Any Illinois divorce that involves minor children will have several issues that depend on the court's determination of how to protect the "best interests of the child." On its face, the term "best interests of the child" is not very specific, but any judge who has served more than a few years is well-acquainted with how the term should be defined and applied. Because the crucial issues of child custody and support depend upon the court's interpretation of the best interests of the child, anyone contemplating a divorce should have a basic understanding of the term.
Many people who get divorced in Illinois think that the entry of the final judgment is the end of the process. Unfortunately, life circumstances often change at unexpected times and in unexpected ways, especially if the couple had children while they were married. One of the changes that can be most disruptive is a change in the economic circumstances of one of the child's parents that necessitates a possible revision of the original order for child support.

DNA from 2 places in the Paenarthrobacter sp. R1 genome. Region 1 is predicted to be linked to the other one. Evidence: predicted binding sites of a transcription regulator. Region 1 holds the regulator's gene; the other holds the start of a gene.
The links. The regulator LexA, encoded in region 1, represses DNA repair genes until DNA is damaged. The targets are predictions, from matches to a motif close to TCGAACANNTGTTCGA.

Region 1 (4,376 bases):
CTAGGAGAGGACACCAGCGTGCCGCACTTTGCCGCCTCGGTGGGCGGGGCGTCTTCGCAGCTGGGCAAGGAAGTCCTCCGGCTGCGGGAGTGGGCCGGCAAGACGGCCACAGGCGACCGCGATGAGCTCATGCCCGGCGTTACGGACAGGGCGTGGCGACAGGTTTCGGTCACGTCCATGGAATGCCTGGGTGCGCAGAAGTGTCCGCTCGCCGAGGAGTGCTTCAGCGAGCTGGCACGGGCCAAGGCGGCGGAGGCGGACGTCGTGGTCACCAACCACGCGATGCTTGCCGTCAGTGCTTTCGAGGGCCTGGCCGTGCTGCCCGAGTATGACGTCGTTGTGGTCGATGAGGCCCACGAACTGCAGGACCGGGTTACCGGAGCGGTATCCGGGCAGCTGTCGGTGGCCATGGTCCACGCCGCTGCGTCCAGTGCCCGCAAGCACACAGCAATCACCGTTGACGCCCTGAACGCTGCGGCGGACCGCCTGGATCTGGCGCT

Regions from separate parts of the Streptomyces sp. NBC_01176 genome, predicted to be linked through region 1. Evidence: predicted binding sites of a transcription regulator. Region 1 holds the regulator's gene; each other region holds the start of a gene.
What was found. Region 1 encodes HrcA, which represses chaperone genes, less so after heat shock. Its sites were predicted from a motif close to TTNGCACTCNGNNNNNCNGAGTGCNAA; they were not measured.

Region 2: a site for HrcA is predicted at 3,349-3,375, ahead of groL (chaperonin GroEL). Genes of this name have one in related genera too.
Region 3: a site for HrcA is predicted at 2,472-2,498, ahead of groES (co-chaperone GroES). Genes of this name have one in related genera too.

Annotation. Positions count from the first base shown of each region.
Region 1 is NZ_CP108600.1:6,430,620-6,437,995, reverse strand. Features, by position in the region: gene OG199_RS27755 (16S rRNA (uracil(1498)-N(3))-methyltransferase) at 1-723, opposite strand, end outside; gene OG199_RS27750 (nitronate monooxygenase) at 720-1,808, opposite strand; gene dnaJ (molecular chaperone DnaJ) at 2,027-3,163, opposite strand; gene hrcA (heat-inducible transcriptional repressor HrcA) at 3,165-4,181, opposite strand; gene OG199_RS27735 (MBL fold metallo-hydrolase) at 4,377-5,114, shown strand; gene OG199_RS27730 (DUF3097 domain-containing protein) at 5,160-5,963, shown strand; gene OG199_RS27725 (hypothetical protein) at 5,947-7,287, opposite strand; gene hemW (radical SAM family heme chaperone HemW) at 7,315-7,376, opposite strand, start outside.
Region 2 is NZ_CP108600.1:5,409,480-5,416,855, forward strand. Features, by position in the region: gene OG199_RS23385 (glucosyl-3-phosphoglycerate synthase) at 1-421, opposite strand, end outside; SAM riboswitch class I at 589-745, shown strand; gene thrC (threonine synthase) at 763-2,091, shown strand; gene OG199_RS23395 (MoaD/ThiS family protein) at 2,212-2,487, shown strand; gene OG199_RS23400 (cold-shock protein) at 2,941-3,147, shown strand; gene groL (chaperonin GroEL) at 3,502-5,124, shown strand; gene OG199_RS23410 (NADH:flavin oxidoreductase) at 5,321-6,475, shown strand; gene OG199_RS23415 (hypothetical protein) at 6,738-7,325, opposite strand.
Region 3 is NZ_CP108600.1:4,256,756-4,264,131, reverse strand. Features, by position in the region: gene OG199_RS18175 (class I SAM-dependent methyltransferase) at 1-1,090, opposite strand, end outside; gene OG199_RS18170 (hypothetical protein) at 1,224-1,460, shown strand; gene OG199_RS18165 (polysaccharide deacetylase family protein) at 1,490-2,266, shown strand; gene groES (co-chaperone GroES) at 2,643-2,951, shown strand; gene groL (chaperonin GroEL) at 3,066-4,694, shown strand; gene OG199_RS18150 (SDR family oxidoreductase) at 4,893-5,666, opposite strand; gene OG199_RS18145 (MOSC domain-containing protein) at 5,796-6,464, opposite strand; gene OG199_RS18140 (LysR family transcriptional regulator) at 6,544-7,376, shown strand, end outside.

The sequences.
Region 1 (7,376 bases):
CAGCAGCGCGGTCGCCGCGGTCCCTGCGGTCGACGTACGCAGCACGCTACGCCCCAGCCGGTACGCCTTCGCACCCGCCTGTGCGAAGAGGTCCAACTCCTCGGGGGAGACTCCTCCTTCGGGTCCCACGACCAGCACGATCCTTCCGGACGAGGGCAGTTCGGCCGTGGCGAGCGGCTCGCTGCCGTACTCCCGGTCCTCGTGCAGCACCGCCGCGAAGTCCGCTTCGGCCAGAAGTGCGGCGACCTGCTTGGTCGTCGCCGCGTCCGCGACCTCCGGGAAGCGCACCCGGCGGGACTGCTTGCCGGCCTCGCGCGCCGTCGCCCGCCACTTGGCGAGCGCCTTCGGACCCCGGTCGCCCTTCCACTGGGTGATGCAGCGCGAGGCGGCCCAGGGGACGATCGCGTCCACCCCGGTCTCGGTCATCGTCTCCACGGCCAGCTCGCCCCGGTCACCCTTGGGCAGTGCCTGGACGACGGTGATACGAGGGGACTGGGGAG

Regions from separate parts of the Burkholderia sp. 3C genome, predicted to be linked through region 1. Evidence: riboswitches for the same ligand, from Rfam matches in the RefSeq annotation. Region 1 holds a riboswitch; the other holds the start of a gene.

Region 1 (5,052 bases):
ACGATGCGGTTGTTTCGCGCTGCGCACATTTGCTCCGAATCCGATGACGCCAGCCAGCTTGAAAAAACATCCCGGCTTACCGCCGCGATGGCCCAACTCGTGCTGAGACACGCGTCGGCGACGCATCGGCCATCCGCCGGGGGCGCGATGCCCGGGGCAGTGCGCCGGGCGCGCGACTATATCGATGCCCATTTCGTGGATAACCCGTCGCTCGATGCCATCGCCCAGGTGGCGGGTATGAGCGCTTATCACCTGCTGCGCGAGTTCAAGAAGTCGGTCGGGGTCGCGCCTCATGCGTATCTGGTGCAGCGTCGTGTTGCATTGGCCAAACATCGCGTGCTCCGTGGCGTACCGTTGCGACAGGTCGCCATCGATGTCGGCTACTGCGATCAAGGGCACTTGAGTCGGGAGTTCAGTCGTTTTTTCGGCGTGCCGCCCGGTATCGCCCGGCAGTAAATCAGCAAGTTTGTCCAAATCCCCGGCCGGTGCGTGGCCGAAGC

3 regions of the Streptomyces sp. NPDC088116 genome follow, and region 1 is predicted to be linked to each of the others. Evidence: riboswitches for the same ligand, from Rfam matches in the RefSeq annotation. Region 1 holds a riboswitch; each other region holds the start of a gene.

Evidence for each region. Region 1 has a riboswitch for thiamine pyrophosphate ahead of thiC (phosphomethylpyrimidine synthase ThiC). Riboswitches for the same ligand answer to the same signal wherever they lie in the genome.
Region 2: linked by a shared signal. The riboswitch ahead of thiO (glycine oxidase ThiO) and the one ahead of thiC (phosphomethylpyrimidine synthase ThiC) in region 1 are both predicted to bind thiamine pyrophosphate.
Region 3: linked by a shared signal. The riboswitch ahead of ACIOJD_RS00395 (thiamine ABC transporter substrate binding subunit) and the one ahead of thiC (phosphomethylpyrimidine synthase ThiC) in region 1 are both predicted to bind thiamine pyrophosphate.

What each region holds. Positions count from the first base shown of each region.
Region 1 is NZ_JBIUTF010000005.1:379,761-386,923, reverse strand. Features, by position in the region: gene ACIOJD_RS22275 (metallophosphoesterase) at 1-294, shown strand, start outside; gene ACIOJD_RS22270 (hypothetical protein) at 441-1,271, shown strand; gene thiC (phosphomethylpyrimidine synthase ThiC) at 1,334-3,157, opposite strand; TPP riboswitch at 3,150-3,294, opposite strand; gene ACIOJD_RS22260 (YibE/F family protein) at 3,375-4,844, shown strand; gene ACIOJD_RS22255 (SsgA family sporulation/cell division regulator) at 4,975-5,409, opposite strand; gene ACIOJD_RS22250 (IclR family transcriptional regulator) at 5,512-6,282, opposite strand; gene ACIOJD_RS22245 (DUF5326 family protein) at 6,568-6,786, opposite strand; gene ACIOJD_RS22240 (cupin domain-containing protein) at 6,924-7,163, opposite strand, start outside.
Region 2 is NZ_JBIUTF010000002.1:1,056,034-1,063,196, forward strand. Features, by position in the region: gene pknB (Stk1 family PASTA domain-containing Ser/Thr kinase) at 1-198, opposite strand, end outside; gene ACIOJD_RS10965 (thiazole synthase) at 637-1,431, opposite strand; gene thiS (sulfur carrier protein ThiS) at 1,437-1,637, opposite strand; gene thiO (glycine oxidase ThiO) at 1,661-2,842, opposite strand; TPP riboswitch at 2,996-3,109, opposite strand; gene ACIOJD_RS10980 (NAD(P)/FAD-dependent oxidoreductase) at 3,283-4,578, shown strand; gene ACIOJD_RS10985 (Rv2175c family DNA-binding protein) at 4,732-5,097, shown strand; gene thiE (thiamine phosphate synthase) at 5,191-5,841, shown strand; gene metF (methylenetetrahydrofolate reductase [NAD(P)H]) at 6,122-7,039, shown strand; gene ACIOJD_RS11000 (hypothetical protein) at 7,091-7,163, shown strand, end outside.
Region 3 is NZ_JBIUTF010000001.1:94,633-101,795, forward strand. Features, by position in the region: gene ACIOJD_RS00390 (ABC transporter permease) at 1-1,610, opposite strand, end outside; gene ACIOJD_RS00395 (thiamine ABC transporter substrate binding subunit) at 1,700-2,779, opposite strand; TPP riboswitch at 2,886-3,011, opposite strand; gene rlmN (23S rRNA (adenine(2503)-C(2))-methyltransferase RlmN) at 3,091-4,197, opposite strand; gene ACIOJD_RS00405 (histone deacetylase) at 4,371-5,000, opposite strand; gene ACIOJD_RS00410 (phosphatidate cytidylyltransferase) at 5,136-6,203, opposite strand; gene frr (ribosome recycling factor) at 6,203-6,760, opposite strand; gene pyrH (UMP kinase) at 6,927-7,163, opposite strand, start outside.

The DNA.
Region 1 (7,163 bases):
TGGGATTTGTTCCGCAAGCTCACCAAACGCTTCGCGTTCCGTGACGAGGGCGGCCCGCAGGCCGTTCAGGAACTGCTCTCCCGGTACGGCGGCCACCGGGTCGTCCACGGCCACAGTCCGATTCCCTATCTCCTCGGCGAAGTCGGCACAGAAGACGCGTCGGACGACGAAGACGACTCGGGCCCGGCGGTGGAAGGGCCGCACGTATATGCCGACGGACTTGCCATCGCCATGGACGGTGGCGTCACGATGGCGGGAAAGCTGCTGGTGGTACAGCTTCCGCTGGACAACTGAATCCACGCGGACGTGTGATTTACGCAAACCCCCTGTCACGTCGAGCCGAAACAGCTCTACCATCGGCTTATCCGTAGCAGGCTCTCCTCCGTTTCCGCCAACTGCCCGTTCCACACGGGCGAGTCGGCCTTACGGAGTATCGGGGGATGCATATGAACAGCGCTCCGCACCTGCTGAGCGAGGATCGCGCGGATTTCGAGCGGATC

Summer vacation is nearby or already here for children across Illinois. Most children are eager to sleep in, go swimming, spend time outdoors and in general enjoy the pleasant weather that summer brings as well as all the fun activities that go with it. However, if a child's parent is divorced, that parent may need to make summer child custody arrangements with their ex, in as cooperative manner as is possible.
Most parents who are going through a divorce understand that one of them may be required to pay child support to the other. This may make sense when the child is still a minor and is dependent on the care of their parents. However, here, the judge can include college expenses in a child support order, even if the child is no longer a minor.